In America, we generate 10.5 million tons of plastic waste per year with only 1-2% being recycled. Ditching the synthetic material known as plastic is a tough endeavor for any American, even the greenest among us. In our everyday lives, its everywhere. Its up to us to be vigilant about which plastic products were choosing to use and which ones must be avoided due to potentially toxic effects that can have serious consequences for our health. One trick you can use to figure out which plastics to avoid is to decode the recycling symbols and knowing what those numbers inside the triangular recycling code mean. Here are three to avoid:
Found in condiment bottles, teething rings, toys, shower curtains, window cleaner and detergent bottles, shampoo bottles, cooking oil bottles, clear food packaging, wire jacketing, medical equipment, siding, windows and piping, No. 3 plastics are at risk of releasing toxic breakdown products like phthalates into food and drinks. Also, the manufacturing of PVC is known to release highly toxic dioxins into the environment.
Better known as polystyrene or Styrofoam, No. 6 plastics are found in disposable plates and cups, meat trays, egg cartons, carry-out containers, aspirin bottles and compact disc cases. You should particularly watch out for insulated Styrofoam cups which, when heated, can release potentially toxic breakdown products like styrene into your coffee or tea. Number 6 plastics have also become notorious for being one of the most difficult plastics to recycle.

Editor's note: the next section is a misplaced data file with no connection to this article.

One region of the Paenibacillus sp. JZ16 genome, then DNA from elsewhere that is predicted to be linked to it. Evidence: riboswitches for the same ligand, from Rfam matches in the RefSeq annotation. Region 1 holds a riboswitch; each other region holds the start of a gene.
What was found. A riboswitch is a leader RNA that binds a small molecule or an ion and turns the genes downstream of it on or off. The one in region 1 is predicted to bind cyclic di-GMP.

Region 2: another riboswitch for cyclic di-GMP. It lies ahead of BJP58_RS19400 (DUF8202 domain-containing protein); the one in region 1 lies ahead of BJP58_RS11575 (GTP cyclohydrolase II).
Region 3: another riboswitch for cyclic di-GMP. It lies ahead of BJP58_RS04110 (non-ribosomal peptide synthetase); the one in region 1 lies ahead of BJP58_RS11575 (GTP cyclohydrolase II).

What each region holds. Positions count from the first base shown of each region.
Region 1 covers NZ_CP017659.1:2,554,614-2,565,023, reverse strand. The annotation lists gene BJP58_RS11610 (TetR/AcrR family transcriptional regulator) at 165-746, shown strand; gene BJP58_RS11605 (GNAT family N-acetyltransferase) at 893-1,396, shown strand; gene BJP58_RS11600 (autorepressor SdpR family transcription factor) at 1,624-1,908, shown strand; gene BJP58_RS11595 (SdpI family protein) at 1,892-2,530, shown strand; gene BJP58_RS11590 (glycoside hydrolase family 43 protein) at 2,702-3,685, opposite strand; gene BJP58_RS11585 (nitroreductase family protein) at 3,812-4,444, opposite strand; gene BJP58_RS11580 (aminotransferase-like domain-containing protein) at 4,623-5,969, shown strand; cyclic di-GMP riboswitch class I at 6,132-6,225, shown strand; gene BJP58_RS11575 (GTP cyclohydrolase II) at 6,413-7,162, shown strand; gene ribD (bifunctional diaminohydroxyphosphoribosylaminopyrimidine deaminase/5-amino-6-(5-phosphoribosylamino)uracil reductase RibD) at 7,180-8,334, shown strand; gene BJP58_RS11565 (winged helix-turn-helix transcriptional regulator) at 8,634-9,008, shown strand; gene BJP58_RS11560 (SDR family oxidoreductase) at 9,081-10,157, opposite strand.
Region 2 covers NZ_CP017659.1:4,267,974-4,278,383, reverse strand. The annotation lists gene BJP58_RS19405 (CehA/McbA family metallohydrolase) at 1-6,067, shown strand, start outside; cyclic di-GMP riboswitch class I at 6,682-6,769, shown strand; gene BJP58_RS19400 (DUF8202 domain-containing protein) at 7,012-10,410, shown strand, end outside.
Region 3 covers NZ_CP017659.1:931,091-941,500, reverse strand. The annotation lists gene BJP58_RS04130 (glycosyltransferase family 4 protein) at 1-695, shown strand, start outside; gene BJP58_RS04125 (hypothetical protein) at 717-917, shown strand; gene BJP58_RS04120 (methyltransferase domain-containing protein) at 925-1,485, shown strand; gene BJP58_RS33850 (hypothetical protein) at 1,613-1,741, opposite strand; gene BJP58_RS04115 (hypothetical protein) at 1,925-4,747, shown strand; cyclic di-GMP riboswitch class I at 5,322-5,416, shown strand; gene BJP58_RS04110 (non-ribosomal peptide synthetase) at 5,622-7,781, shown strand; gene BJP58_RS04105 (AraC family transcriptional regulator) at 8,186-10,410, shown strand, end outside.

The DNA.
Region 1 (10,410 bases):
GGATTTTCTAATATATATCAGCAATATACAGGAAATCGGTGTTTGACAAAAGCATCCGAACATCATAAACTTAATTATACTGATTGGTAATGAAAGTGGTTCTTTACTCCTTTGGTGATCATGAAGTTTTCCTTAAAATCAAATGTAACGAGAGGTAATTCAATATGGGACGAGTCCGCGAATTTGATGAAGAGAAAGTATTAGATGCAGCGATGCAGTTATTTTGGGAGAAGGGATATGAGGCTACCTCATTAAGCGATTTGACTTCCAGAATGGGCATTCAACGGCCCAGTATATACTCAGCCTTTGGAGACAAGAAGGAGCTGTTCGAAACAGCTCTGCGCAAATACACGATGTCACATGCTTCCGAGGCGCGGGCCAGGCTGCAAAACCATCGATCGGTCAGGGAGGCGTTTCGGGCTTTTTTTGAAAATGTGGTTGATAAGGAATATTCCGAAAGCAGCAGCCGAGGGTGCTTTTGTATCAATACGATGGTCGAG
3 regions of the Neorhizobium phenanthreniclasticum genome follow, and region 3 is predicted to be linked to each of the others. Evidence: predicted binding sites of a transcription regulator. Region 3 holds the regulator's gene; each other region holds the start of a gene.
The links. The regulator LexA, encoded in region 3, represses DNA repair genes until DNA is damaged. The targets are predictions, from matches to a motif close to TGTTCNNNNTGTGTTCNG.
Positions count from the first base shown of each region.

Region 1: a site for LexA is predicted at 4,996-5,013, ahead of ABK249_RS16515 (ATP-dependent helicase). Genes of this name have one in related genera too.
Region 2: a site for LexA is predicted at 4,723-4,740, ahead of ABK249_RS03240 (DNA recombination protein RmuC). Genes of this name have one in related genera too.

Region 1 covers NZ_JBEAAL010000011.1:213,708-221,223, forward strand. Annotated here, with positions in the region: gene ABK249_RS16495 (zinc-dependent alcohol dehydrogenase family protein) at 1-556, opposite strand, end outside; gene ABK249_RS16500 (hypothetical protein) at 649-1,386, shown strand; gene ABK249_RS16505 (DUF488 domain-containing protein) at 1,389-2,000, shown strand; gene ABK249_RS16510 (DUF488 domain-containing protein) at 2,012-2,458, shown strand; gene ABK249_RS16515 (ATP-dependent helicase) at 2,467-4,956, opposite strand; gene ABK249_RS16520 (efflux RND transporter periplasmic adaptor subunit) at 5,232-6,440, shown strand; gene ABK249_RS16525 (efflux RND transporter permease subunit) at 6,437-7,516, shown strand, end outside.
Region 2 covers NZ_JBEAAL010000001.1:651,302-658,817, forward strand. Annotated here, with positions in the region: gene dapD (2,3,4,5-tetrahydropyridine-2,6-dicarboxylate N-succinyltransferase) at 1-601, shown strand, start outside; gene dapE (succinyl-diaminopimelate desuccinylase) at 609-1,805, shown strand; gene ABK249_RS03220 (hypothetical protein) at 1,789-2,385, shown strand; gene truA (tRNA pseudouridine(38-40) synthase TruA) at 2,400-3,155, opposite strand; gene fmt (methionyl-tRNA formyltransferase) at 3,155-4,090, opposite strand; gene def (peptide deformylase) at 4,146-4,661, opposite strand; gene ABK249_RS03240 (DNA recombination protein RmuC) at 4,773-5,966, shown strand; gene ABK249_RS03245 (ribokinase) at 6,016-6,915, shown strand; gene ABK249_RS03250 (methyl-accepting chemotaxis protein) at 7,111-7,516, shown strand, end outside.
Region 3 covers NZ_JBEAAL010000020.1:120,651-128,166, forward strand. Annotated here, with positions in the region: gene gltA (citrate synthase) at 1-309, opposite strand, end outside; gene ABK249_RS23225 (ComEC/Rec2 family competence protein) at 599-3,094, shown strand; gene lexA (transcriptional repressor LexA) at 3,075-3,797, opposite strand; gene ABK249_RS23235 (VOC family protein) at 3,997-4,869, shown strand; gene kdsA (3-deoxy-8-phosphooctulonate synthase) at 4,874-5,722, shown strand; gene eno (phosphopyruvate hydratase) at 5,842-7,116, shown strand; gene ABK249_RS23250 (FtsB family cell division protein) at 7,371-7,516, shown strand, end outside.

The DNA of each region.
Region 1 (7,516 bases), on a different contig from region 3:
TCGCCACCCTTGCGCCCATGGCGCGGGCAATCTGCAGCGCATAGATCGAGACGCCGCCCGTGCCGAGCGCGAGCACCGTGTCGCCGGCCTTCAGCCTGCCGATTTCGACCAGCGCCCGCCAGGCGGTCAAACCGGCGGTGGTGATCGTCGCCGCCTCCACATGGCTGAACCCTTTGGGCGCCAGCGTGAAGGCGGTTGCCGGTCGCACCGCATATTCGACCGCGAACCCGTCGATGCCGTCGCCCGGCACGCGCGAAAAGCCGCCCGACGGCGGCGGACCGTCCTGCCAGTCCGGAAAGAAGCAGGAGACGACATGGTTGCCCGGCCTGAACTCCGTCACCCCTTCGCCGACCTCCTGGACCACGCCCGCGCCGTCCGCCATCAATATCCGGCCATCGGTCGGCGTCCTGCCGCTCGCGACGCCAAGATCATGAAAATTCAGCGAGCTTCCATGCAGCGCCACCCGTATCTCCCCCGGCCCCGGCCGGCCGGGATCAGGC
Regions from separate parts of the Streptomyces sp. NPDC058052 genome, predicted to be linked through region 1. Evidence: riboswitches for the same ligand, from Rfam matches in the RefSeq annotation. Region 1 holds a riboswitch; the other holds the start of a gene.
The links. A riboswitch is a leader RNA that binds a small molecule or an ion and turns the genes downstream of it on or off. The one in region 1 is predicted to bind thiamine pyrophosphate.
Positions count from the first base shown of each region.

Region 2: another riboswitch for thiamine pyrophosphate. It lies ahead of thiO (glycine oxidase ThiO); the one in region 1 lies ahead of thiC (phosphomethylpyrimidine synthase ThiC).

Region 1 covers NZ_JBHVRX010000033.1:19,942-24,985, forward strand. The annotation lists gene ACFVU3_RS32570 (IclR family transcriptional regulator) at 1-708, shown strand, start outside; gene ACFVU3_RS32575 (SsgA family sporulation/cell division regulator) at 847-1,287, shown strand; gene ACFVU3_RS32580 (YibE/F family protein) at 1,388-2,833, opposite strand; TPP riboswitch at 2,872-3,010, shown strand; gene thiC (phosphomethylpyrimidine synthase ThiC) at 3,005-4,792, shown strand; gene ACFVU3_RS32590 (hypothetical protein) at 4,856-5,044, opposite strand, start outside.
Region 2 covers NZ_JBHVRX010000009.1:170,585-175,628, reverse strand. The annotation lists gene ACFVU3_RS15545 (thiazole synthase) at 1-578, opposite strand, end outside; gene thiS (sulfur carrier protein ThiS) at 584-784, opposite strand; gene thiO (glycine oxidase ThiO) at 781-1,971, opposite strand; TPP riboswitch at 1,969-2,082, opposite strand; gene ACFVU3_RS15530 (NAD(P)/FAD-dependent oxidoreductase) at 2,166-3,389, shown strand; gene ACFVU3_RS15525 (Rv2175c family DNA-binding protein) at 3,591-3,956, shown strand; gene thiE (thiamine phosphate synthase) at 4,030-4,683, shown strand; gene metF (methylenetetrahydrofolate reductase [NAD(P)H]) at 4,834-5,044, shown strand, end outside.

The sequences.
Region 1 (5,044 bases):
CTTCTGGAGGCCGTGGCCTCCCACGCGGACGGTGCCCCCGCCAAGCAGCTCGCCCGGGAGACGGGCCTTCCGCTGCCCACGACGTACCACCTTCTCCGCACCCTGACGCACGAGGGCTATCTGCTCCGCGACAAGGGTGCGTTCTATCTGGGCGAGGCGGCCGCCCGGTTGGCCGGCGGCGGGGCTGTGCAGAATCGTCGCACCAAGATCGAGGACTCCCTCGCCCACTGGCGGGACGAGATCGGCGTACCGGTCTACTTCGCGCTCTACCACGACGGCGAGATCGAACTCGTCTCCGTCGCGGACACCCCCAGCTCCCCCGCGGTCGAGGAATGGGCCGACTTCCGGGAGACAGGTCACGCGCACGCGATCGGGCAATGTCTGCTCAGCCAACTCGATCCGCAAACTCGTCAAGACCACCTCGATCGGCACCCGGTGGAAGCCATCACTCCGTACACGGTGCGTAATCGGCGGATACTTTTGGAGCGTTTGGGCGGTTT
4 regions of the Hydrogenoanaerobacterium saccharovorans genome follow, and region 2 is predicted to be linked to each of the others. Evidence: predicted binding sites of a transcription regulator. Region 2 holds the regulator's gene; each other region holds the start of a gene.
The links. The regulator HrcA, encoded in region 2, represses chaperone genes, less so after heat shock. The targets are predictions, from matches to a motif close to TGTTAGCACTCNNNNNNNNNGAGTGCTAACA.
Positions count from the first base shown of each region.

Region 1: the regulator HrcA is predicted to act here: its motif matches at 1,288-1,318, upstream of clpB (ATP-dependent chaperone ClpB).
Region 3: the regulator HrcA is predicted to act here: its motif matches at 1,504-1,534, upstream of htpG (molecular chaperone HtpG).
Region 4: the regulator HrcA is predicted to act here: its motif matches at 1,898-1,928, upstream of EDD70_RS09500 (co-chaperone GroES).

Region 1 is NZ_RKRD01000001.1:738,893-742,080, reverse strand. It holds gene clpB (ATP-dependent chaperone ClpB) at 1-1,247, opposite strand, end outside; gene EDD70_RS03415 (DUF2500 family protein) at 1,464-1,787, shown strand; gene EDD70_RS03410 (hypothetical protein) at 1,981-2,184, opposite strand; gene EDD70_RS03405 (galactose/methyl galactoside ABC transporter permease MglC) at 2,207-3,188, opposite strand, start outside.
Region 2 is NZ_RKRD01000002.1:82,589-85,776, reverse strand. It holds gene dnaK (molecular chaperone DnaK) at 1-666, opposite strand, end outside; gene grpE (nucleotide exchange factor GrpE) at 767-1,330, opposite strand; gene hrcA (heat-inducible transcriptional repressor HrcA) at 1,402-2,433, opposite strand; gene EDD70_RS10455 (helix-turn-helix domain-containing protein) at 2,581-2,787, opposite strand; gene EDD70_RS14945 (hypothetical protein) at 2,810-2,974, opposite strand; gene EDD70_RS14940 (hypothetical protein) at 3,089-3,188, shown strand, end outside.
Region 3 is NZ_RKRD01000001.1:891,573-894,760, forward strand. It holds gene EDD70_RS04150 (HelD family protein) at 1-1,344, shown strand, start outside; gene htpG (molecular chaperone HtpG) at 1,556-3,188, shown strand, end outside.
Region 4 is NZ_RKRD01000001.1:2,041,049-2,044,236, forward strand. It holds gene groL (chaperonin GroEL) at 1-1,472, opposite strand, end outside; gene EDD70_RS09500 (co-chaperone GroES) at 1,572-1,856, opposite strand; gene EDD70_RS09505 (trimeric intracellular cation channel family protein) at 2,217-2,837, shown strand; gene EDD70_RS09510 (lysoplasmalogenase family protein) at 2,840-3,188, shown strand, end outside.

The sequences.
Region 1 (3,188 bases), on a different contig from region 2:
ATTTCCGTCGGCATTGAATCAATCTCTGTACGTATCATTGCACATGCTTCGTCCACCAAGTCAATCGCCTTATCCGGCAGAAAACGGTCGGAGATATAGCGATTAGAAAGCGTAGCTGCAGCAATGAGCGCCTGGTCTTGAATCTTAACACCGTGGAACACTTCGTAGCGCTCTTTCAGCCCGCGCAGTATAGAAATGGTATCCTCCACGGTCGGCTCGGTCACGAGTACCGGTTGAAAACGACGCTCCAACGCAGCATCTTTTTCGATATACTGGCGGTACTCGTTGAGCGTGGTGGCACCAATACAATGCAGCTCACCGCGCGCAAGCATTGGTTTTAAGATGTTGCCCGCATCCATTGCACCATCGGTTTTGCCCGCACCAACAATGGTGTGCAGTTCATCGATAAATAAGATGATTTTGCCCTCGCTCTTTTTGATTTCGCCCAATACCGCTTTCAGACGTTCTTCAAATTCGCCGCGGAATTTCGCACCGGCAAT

The so-called "miscellaneous" plastic, No. 7 is a catch-all for various types of plastics, including those found in baby bottles, three- and five-gallon water bottles, 'bullet-proof' materials, sunglasses, DVDs, iPod and computer cases, signs and displays, certain food containers and nylon. Number 7 plastics are made up of various resins, which fit into no other categories; while some are safe, some are suspect. Some contain Bisphenol A (BPA), a synthetic estrogen that could disrupt the human hormone system, causing various health effects.
It's estimated that over 300 million tons of plastic is produced worldwide, and nearly all of it is made from oil. (Even the corn-based plastics may not be much better for the environment, depending on how you measure impact.) In addition to avoiding specific plastics, use reusable cups and cutlery, carry a reusable bag, look for minimally packaged products, and otherwise avoid plastic whenever possible. And, of course, recycle all the plastics you can, and urge your community to expand recycling programs for all plastics.
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